Modeling Snow Crystal Growth, 2016,  Janko Gravner and David Griffeath,  Transparencies from digital files, Courtesy of Janko Gravner and David Griffeath 

To investigate the formation of snow crystals, and perhaps to advocate for the human ability to replicate natural, ordered beauty with deliberate, algorithmic design, contemporary mathematicians Janko Gravner and David Griffeath have produced computationally generated starlets, which they refer to as Snowfakes. Granver and Griffeath use the methods of a cellular automaton, similar to those portrayed in John Conway’s Game of Life, to account for physical variables such as temperature, pressure, and water vapor density in modeling the diffusive, freezing, attachment, and melting actions of individual water molecules in a matrix of three-dimensional space. Their model ultimately produces images of icy crystalline starlets as intricate and, arguably, as beautiful as their natural counterparts, like those captured by Wilson Bentley. Gravner and Griffeath’s Snowfakes also conform to the more than eighty types of snowflake crystals generated by nature and provide insight into the form and design of ice and other crystalline solids.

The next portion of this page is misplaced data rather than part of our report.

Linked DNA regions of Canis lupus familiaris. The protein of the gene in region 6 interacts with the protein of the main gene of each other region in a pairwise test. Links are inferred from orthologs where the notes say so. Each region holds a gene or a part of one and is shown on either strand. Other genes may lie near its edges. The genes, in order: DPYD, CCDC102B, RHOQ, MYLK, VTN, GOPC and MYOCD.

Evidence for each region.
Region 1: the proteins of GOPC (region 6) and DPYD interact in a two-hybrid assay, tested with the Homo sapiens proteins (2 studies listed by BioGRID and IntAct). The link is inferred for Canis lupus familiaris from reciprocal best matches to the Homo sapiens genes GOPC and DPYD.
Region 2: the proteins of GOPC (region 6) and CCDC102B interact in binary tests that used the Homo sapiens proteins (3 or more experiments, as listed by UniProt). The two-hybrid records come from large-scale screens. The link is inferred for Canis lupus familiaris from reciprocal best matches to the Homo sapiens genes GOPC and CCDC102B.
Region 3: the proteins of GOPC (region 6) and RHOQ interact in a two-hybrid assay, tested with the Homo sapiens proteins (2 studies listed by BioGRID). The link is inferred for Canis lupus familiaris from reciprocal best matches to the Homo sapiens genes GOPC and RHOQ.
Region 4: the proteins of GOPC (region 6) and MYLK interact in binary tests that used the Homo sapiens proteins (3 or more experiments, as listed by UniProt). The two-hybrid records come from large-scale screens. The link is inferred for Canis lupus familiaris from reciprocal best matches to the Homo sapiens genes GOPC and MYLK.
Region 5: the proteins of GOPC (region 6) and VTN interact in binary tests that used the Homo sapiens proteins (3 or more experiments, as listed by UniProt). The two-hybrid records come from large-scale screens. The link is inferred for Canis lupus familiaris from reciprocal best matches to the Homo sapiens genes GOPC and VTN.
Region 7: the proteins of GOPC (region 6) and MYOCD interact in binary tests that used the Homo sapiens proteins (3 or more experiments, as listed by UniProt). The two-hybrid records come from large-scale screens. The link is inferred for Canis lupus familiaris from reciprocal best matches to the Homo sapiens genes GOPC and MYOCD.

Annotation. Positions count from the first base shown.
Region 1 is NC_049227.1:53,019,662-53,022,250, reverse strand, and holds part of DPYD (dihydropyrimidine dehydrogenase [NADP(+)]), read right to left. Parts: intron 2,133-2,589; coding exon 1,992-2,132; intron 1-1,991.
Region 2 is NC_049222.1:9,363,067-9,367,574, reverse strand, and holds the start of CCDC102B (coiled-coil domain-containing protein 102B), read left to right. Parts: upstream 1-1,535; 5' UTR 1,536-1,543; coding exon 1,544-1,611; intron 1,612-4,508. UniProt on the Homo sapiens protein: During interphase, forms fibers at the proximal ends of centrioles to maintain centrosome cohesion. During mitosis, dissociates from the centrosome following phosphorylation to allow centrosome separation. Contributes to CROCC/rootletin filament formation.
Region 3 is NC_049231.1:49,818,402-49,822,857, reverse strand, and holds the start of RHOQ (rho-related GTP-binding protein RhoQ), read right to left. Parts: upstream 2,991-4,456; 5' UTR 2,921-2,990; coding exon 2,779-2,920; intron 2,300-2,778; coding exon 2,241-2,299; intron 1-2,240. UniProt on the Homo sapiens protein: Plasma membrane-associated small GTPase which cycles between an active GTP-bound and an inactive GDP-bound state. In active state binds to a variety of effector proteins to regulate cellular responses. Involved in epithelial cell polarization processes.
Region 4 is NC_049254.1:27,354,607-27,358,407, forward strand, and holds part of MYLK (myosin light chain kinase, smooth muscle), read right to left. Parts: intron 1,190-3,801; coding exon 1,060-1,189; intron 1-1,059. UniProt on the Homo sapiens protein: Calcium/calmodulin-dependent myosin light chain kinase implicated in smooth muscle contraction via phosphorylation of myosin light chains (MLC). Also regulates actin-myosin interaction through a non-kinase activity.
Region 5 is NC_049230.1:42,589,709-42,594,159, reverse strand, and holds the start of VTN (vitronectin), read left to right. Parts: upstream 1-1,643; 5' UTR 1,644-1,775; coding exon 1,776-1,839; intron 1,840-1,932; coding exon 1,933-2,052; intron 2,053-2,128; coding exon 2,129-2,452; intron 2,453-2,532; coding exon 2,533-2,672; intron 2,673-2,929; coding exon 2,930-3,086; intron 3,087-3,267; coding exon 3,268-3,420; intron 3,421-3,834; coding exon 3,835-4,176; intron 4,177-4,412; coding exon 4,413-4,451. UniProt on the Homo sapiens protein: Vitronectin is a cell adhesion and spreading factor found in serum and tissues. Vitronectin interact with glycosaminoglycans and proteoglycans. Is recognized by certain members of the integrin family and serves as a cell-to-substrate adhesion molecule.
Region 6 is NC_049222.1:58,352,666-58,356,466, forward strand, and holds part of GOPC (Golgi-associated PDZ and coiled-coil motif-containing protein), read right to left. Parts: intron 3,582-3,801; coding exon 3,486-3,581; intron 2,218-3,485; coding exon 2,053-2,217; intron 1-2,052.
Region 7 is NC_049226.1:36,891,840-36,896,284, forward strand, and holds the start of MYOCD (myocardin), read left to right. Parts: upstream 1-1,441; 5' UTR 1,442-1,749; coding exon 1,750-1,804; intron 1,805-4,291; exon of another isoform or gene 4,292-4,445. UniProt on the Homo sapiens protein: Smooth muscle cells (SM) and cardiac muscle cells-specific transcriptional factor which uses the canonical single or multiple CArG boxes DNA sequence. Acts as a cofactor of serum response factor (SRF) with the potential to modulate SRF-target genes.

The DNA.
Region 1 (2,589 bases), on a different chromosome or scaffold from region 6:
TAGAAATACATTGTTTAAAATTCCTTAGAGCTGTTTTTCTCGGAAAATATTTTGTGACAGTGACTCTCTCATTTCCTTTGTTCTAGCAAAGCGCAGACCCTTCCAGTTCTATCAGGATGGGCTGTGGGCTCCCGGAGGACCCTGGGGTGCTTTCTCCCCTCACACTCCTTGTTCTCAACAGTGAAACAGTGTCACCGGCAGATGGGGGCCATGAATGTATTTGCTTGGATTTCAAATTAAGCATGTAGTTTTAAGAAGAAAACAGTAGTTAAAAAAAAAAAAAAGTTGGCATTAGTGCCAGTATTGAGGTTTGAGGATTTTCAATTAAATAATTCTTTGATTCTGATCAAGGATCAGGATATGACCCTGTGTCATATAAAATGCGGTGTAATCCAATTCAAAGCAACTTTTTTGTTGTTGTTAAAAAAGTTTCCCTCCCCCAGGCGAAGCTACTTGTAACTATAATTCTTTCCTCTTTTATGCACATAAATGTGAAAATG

Rachel Roe-Dale

Janko Gravner (b. 1960) is a professor in the Department of Mathematics at University of California, Davis and David Griffeath (b. 1948) is a retired professor of Mathematics at University of Wisconsin, Madison. Through their investigation into the formation of snow crystals, Gravner and Griffeath’s collaboration has successfully produced computationally generated starlets, which they refer to as Snowfakes, that conform to the more than eighty types of snowflake crystals generated by nature. Their research has provided insight into the form and design of ice and other crystalline solids. Granver and Griffeath use the methods of a cellular automaton to account for physical variables such as temperature, pressure, and water vapor density in modeling the diffusive, freezing, attachment, and melting actions of individual water molecules in a matrix of three-dimensional space.
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